Expected poor ovarian response in predicting cumulative pregnancy rates: A powerful tool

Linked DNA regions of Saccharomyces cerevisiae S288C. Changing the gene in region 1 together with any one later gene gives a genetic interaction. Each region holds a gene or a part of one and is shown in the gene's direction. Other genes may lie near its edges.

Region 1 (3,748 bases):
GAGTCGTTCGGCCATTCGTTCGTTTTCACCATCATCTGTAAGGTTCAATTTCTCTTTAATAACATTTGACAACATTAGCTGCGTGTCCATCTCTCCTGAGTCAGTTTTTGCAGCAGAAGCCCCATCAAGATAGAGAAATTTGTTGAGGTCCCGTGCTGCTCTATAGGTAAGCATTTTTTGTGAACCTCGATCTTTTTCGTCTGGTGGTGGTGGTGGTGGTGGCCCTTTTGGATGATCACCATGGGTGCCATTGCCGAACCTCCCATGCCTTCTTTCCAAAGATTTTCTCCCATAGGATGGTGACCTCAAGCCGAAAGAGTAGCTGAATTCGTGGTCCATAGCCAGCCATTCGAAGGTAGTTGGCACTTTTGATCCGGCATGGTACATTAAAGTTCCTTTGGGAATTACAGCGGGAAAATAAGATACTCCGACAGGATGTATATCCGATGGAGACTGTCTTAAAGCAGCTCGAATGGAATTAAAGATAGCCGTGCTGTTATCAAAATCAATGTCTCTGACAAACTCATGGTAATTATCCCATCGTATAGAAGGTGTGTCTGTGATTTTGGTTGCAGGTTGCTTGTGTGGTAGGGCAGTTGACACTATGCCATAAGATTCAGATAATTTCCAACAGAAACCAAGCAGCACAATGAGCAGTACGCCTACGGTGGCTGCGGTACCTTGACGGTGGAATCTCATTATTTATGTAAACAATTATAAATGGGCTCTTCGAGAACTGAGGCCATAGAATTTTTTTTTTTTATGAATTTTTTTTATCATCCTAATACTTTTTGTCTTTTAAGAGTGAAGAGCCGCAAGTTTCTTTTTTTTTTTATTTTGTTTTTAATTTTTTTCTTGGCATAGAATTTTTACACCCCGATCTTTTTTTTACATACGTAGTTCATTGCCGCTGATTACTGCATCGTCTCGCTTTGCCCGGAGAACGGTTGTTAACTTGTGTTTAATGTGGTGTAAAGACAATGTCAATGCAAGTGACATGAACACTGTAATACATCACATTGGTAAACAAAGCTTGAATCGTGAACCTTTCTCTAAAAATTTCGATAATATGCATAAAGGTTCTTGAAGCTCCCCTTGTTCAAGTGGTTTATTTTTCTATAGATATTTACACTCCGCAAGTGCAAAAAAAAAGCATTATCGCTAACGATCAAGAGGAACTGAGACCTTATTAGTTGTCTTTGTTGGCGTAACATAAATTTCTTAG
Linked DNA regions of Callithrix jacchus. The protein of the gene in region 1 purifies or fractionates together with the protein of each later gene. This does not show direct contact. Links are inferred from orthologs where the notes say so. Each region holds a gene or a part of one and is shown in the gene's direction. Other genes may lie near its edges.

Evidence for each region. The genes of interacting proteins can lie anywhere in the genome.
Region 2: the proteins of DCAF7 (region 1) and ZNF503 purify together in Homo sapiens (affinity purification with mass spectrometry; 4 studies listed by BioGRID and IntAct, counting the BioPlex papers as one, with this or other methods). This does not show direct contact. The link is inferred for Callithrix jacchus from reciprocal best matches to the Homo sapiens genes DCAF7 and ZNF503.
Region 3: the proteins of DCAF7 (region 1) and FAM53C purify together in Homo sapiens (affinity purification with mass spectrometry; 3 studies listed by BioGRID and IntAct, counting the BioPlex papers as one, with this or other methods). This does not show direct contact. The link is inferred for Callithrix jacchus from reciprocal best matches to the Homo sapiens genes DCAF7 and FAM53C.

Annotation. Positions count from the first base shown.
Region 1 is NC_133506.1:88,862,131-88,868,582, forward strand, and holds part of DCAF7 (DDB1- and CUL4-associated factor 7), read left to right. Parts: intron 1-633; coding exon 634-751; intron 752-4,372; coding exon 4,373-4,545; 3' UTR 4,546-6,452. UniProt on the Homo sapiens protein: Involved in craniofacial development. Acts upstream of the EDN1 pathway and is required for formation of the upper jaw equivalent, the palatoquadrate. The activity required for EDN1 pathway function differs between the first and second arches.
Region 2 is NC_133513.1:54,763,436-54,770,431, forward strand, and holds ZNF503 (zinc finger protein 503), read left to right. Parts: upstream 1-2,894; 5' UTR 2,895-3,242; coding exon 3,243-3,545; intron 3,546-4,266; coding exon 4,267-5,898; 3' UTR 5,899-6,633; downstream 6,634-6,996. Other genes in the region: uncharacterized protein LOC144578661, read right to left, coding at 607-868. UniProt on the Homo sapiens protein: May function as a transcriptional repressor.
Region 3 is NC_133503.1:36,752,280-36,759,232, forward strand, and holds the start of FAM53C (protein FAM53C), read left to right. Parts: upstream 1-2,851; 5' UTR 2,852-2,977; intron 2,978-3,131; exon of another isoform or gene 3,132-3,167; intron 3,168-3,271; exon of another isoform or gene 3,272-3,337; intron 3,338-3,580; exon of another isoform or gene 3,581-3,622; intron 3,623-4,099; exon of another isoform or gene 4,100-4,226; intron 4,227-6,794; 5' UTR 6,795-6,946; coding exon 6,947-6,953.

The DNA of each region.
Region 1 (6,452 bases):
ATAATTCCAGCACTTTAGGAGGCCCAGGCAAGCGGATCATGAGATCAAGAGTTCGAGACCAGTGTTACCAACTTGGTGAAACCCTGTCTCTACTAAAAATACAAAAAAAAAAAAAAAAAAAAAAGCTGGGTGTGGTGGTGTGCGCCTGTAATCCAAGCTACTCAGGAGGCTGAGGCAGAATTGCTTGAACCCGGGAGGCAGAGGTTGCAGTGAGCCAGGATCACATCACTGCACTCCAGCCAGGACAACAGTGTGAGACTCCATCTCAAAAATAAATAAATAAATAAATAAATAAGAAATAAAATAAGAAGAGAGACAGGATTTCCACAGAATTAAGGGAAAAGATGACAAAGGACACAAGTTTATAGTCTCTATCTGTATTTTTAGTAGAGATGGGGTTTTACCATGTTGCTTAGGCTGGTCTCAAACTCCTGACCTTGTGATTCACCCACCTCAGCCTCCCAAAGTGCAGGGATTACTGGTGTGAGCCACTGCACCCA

Poor ovarian response in IVF cycles is associated with poor pregnancy rates. Expected poor responders may represent the worst prognostic group. Data were used from 222 patients starting the first of three IVF treatment cycles. The predictability of ongoing pregnancy after three cycles was analysed using survival analysis and hazard rate ratios. If first cycle poor responders were also predicted to have a poor response, they were classified as expected poor responders. The predicted pregnancy rate in cycles 2 and 3 for women with an observed poor response in the first cycle was ∼24% for women aged 30 years and ∼14% for women aged 40 years. For women with an expected poor response these rates were 12% and 6%, respectively. In contrast, women aged 40 years with an unexpected poor response still had a predicted cumulative pregnancy rate of 24%. Age as a sole predictor of cumulative pregnancy does not help to identify poor prognosis cases. Cumulative pregnancy rates in subsequent cycles for patients with an observed poor response in the first cycle may be a reason to refrain from further treatment. However, if such poor response has been expected, further treatment may be avoided because of an unfavourable prognosis for pregnancy.